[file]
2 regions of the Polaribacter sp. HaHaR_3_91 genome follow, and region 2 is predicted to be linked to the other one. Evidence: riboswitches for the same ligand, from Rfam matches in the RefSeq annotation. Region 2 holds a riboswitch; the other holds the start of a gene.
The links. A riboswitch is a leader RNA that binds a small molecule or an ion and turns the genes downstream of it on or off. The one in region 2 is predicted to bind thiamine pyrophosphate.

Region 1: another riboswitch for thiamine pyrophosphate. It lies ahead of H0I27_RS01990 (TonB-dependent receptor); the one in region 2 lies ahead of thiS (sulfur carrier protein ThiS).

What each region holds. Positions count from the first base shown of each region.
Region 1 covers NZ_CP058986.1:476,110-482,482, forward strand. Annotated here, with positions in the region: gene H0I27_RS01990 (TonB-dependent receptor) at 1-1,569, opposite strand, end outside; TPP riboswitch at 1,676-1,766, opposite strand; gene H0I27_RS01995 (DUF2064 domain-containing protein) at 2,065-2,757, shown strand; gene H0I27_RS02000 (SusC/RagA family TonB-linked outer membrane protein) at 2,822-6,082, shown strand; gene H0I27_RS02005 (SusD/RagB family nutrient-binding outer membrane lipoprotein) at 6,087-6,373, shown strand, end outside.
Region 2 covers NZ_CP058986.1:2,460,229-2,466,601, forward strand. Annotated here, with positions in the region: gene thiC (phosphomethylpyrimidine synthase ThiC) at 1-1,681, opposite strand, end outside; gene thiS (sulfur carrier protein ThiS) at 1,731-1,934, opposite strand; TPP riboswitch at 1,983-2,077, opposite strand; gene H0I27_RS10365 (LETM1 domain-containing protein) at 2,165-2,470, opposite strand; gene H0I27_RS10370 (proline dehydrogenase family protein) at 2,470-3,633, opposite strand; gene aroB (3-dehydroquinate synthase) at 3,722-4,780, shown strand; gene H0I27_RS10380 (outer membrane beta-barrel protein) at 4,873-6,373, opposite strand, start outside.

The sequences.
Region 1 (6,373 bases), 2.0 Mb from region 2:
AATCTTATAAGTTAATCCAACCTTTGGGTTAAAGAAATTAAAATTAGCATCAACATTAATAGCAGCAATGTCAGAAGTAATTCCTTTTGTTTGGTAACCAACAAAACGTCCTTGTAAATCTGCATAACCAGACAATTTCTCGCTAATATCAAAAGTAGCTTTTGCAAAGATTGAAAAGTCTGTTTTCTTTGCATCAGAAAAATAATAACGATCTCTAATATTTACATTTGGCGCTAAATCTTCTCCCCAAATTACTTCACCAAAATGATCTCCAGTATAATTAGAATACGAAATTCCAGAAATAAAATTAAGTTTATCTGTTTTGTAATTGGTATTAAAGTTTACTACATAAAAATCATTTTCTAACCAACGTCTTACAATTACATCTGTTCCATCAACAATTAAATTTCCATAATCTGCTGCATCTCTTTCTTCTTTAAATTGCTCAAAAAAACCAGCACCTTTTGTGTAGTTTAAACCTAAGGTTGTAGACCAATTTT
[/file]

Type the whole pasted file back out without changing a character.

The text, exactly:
2 regions of the Polaribacter sp. HaHaR_3_91 genome follow, and region 2 is predicted to be linked to the other one. Evidence: riboswitches for the same ligand, from Rfam matches in the RefSeq annotation. Region 2 holds a riboswitch; the other holds the start of a gene.
The links. A riboswitch is a leader RNA that binds a small molecule or an ion and turns the genes downstream of it on or off. The one in region 2 is predicted to bind thiamine pyrophosphate.

Region 1: another riboswitch for thiamine pyrophosphate. It lies ahead of H0I27_RS01990 (TonB-dependent receptor); the one in region 2 lies ahead of thiS (sulfur carrier protein ThiS).

What each region holds. Positions count from the first base shown of each region.
Region 1 covers NZ_CP058986.1:476,110-482,482, forward strand. Annotated here, with positions in the region: gene H0I27_RS01990 (TonB-dependent receptor) at 1-1,569, opposite strand, end outside; TPP riboswitch at 1,676-1,766, opposite strand; gene H0I27_RS01995 (DUF2064 domain-containing protein) at 2,065-2,757, shown strand; gene H0I27_RS02000 (SusC/RagA family TonB-linked outer membrane protein) at 2,822-6,082, shown strand; gene H0I27_RS02005 (SusD/RagB family nutrient-binding outer membrane lipoprotein) at 6,087-6,373, shown strand, end outside.
Region 2 covers NZ_CP058986.1:2,460,229-2,466,601, forward strand. Annotated here, with positions in the region: gene thiC (phosphomethylpyrimidine synthase ThiC) at 1-1,681, opposite strand, end outside; gene thiS (sulfur carrier protein ThiS) at 1,731-1,934, opposite strand; TPP riboswitch at 1,983-2,077, opposite strand; gene H0I27_RS10365 (LETM1 domain-containing protein) at 2,165-2,470, opposite strand; gene H0I27_RS10370 (proline dehydrogenase family protein) at 2,470-3,633, opposite strand; gene aroB (3-dehydroquinate synthase) at 3,722-4,780, shown strand; gene H0I27_RS10380 (outer membrane beta-barrel protein) at 4,873-6,373, opposite strand, start outside.

The sequences.
Region 1 (6,373 bases), 2.0 Mb from region 2:
AATCTTATAAGTTAATCCAACCTTTGGGTTAAAGAAATTAAAATTAGCATCAACATTAATAGCAGCAATGTCAGAAGTAATTCCTTTTGTTTGGTAACCAACAAAACGTCCTTGTAAATCTGCATAACCAGACAATTTCTCGCTAATATCAAAAGTAGCTTTTGCAAAGATTGAAAAGTCTGTTTTCTTTGCATCAGAAAAATAATAACGATCTCTAATATTTACATTTGGCGCTAAATCTTCTCCCCAAATTACTTCACCAAAATGATCTCCAGTATAATTAGAATACGAAATTCCAGAAATAAAATTAAGTTTATCTGTTTTGTAATTGGTATTAAAGTTTACTACATAAAAATCATTTTCTAACCAACGTCTTACAATTACATCTGTTCCATCAACAATTAAATTTCCATAATCTGCTGCATCTCTTTCTTCTTTAAATTGCTCAAAAAAACCAGCACCTTTTGTGTAGTTTAAACCTAAGGTTGTAGACCAATTTT